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Jun 08 2011

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Desert Warbler (Sylvia nana)

Desert Warbler

[order] PASSERIFORMES | [family] Sylviidae | [latin] Sylvia nana | [UK] Desert Warbler | [FR] Fauvette naine | [DE] Wusten-Grasmucke | [ES] Curruca cabecinegra | [NL] Woestijngrasmus

Subspecies

Genus Species subspecies Breeding Range Breeding Range 2 Non Breeding Range

Physical charateristics

Smallest Sylvia in west Palearctic, hardly exceeding larger Phylloscopus warblers in bulk and lengrh.
Small, seemingly nervous, rather slim but quite robust warbler, with rather peaked head and obvious tail. Plumage least marked of Sylvia , with pale gey-brown or sandy upperparts and almost white underparts relieved mainly by white-edged rufous tail. At close range, dark tip and yellow base to bill and yellow eye give rather fierce expression.
Sexes closely similar, little seasonal variation.

wingspan min.: 14 cm wingspan max.: 17 cm
size min.: 11 cm size max.: 12 cm
incubation min.: 0 days incubation max.: 0 days
fledging min.: 0 days fledging max.: 0 days
broods: 1   eggs min.: 4  
      eggs max.: 6  

Range

Eurasia : Southcentral Asia

Habitat

Breeds in W Palearctic mainly in semi-deserts of western Sahara, in fairly level open tracts of sand or clay, sometimes stony, bearing sparse low patches of shrubby vegetation or herbage such as tufts. Avoids naked dune ridges, crusted sands, and heavily mounded or bare tracts, and shows no attraction to water. Rarely near trees but in Wadi Arava S of Dead Sea inhabits Acacia

Reproduction

Breeds January-March in West Sahara, and probably South Algeria, March-May in Central and North-East Algeria, April-June in Turkminiya. Nest site located in low scrub, up to 110 cm above ground. Nest, substantial, thick-walled cup of twigs, grass stems, and leaves, with plant down and cobwebs, lined with finer grasses and fibres and usually more down. 4-5 eggs are laid, incubation, period not recorded. By both sexes.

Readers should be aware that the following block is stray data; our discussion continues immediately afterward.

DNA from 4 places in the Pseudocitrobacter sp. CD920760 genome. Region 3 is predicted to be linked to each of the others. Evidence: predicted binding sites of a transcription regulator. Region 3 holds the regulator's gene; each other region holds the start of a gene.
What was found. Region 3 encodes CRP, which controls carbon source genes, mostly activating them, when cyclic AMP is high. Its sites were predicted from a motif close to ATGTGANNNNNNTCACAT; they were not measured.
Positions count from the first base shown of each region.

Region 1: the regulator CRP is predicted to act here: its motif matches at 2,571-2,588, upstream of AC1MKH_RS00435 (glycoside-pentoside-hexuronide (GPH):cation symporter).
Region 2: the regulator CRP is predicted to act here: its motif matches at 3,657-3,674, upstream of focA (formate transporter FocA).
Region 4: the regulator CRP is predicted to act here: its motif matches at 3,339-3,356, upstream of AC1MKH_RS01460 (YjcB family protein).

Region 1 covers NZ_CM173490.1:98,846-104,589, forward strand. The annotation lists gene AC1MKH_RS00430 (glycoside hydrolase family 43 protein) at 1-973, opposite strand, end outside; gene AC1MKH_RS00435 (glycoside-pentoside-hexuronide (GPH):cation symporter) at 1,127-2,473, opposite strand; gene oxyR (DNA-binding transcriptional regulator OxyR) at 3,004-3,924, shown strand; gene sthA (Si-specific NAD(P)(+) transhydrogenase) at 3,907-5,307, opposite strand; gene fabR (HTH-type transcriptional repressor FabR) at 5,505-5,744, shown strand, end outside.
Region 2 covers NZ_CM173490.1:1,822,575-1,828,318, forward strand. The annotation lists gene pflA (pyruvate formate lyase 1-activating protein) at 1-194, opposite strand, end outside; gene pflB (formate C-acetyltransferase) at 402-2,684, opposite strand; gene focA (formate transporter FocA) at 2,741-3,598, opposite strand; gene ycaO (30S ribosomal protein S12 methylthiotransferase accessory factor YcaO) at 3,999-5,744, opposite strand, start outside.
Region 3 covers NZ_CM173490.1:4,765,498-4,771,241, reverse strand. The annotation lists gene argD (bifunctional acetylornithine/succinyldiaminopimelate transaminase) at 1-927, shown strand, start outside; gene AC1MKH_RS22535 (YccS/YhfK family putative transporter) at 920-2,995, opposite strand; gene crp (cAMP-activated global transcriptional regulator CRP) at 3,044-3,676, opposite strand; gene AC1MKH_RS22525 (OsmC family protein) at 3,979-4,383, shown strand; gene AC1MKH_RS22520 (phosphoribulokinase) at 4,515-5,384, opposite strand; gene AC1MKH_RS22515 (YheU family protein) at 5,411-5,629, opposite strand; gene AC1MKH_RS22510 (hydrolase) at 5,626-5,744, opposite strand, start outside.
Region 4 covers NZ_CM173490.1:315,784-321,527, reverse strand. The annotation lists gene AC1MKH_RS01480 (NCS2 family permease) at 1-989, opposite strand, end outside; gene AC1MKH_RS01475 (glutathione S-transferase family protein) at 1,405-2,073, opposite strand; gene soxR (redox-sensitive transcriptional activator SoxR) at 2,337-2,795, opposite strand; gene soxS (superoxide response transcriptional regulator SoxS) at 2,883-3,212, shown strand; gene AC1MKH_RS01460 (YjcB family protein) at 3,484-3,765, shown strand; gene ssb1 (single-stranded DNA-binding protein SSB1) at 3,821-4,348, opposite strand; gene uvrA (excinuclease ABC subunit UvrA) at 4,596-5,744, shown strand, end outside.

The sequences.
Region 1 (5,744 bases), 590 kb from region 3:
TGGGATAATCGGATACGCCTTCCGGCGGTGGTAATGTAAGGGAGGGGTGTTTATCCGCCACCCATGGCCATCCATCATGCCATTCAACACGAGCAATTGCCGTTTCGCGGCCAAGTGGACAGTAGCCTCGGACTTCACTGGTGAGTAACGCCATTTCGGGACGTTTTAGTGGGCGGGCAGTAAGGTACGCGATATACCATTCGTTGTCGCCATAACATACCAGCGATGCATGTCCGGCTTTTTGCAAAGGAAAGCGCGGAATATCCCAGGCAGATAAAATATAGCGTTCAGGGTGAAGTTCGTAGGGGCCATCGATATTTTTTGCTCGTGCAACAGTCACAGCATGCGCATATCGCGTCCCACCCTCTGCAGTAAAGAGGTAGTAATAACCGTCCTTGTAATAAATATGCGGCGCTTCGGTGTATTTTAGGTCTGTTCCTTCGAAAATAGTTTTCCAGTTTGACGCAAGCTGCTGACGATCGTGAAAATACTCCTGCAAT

Feeding habits

Chiefly insects, also some seeds and berries. Feeds mainly in low scrub and commonly on ground where it is well camouflaged.

Conservation

This species has an extremely large range, and hence does not approach the thresholds for Vulnerable under the range size criterion (Extent of Occurrence <20,000 km2 combined with a declining or fluctuating range size, habitat extent/quality, or population size and a small number of locations or severe fragmentation). The population trend appears to be stable, and hence the species does not approach the thresholds for Vulnerable under the population trend criterion (>30% decline over ten years or three generations). The population size has not been quantified, but it is not believed to approach the thresholds for Vulnerable under the population size criterion (<10,000 mature individuals with a continuing decline estimated to be >10% in ten years or three generations, or with a specified population structure). For these reasons the species is evaluated as Least Concern.
Sylvia nana has a predominantly North African and Central Asian breeding
distribution, which just extends into Europe in south-western Russia. Its European
breeding population is very small (as few as 1,000 pairs), but probably remained
stable during both 1970-1990 and 1990-2000. Although the size of the European
population could render it susceptible to the risks affecting small populations, it is
marginal to a much larger non-European population.
Desert Warbler status Least Concern

Migration

Resident to migratory. North African population chiefly resident, though some dispersal possible in autumn and in extremely dry conditions. Eastern populations migrate through Turkestan, Iran, and Afghanistan to winter from north-east Africa east to deserts of north-west India. In autumn, vacation of north Caspian breeding grounds is gradual, from September to end of October. Arrival in spring is from end of March. Vagrancy records in north-west Europe all eastern race S. n. nana, and chiefly mid-October to early November.

Distribution map

Desert Warbler distribution range map

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